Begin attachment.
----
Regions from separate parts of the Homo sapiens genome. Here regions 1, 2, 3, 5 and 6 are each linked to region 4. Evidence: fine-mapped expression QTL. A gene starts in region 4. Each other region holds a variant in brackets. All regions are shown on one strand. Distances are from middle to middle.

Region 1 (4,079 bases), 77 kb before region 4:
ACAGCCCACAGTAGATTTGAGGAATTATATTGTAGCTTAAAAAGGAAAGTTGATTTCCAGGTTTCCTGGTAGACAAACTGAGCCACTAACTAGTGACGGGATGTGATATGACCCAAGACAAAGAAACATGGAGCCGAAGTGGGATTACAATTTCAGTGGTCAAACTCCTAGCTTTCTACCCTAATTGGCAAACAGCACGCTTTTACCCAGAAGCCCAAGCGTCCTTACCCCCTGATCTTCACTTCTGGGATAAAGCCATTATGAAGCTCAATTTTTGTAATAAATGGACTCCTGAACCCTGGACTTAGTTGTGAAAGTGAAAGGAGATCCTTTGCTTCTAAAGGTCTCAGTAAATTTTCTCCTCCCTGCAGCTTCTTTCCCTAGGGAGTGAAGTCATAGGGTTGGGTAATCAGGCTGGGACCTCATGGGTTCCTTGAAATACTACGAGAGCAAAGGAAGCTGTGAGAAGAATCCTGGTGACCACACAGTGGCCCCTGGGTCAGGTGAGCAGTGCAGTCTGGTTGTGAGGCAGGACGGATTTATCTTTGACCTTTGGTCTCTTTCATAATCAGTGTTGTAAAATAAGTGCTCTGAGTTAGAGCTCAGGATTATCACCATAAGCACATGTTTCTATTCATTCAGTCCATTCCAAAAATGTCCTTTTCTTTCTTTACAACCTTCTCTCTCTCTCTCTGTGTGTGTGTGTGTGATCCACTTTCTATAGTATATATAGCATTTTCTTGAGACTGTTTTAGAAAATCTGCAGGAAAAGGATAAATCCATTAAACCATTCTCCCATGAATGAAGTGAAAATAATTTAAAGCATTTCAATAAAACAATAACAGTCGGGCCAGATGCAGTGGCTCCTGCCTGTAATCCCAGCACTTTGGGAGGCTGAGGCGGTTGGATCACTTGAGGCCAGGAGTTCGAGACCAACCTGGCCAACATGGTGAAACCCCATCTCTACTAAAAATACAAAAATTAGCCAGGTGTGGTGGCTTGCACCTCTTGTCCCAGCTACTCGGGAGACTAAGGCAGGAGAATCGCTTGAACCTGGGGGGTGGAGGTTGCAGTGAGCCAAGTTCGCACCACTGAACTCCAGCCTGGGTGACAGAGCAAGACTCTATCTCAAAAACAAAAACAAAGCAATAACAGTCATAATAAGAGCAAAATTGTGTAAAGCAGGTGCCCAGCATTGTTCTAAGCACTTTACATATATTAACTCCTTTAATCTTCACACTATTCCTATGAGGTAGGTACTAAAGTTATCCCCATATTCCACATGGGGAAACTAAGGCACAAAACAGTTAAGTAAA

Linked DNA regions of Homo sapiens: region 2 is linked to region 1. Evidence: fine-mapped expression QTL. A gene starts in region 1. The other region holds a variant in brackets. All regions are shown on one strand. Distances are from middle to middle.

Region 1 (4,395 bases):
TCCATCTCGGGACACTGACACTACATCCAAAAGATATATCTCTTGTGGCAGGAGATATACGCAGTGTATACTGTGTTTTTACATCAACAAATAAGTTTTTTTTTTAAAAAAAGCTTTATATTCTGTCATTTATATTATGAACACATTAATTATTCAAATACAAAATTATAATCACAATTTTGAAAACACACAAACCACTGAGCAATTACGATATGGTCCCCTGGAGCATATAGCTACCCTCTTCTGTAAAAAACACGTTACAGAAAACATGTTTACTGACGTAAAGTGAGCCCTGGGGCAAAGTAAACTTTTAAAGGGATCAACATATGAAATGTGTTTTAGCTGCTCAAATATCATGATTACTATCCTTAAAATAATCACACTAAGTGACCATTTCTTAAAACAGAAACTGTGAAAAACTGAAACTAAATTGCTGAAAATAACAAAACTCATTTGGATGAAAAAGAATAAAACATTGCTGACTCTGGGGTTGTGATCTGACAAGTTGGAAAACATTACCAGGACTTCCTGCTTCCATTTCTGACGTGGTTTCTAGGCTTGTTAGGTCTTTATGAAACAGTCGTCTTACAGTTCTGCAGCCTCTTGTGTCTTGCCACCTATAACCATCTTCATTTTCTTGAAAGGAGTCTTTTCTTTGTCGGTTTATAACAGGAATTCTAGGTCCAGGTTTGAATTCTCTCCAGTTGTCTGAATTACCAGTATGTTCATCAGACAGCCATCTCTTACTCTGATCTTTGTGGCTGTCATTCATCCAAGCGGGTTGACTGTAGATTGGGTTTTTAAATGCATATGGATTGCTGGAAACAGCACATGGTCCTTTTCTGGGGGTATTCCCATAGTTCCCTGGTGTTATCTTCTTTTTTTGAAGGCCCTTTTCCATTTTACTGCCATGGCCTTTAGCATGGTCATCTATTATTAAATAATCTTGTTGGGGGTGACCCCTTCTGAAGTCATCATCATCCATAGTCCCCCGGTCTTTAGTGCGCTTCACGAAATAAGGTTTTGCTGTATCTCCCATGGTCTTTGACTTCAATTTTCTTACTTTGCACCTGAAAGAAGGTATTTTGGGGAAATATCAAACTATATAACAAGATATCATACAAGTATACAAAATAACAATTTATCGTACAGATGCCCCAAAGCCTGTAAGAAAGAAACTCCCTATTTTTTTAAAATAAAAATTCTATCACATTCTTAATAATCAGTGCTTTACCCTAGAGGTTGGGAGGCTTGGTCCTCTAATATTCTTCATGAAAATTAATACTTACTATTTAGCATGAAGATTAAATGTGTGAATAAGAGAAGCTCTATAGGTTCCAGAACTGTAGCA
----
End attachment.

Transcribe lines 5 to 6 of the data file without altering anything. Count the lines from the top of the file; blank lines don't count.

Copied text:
Region 1 (4,395 bases):
TCCATCTCGGGACACTGACACTACATCCAAAAGATATATCTCTTGTGGCAGGAGATATACGCAGTGTATACTGTGTTTTTACATCAACAAATAAGTTTTTTTTTTAAAAAAAGCTTTATATTCTGTCATTTATATTATGAACACATTAATTATTCAAATACAAAATTATAATCACAATTTTGAAAACACACAAACCACTGAGCAATTACGATATGGTCCCCTGGAGCATATAGCTACCCTCTTCTGTAAAAAACACGTTACAGAAAACATGTTTACTGACGTAAAGTGAGCCCTGGGGCAAAGTAAACTTTTAAAGGGATCAACATATGAAATGTGTTTTAGCTGCTCAAATATCATGATTACTATCCTTAAAATAATCACACTAAGTGACCATTTCTTAAAACAGAAACTGTGAAAAACTGAAACTAAATTGCTGAAAATAACAAAACTCATTTGGATGAAAAAGAATAAAACATTGCTGACTCTGGGGTTGTGATCTGACAAGTTGGAAAACATTACCAGGACTTCCTGCTTCCATTTCTGACGTGGTTTCTAGGCTTGTTAGGTCTTTATGAAACAGTCGTCTTACAGTTCTGCAGCCTCTTGTGTCTTGCCACCTATAACCATCTTCATTTTCTTGAAAGGAGTCTTTTCTTTGTCGGTTTATAACAGGAATTCTAGGTCCAGGTTTGAATTCTCTCCAGTTGTCTGAATTACCAGTATGTTCATCAGACAGCCATCTCTTACTCTGATCTTTGTGGCTGTCATTCATCCAAGCGGGTTGACTGTAGATTGGGTTTTTAAATGCATATGGATTGCTGGAAACAGCACATGGTCCTTTTCTGGGGGTATTCCCATAGTTCCCTGGTGTTATCTTCTTTTTTTGAAGGCCCTTTTCCATTTTACTGCCATGGCCTTTAGCATGGTCATCTATTATTAAATAATCTTGTTGGGGGTGACCCCTTCTGAAGTCATCATCATCCATAGTCCCCCGGTCTTTAGTGCGCTTCACGAAATAAGGTTTTGCTGTATCTCCCATGGTCTTTGACTTCAATTTTCTTACTTTGCACCTGAAAGAAGGTATTTTGGGGAAATATCAAACTATATAACAAGATATCATACAAGTATACAAAATAACAATTTATCGTACAGATGCCCCAAAGCCTGTAAGAAAGAAACTCCCTATTTTTTTAAAATAAAAATTCTATCACATTCTTAATAATCAGTGCTTTACCCTAGAGGTTGGGAGGCTTGGTCCTCTAATATTCTTCATGAAAATTAATACTTACTATTTAGCATGAAGATTAAATGTGTGAATAAGAGAAGCTCTATAGGTTCCAGAACTGTAGCA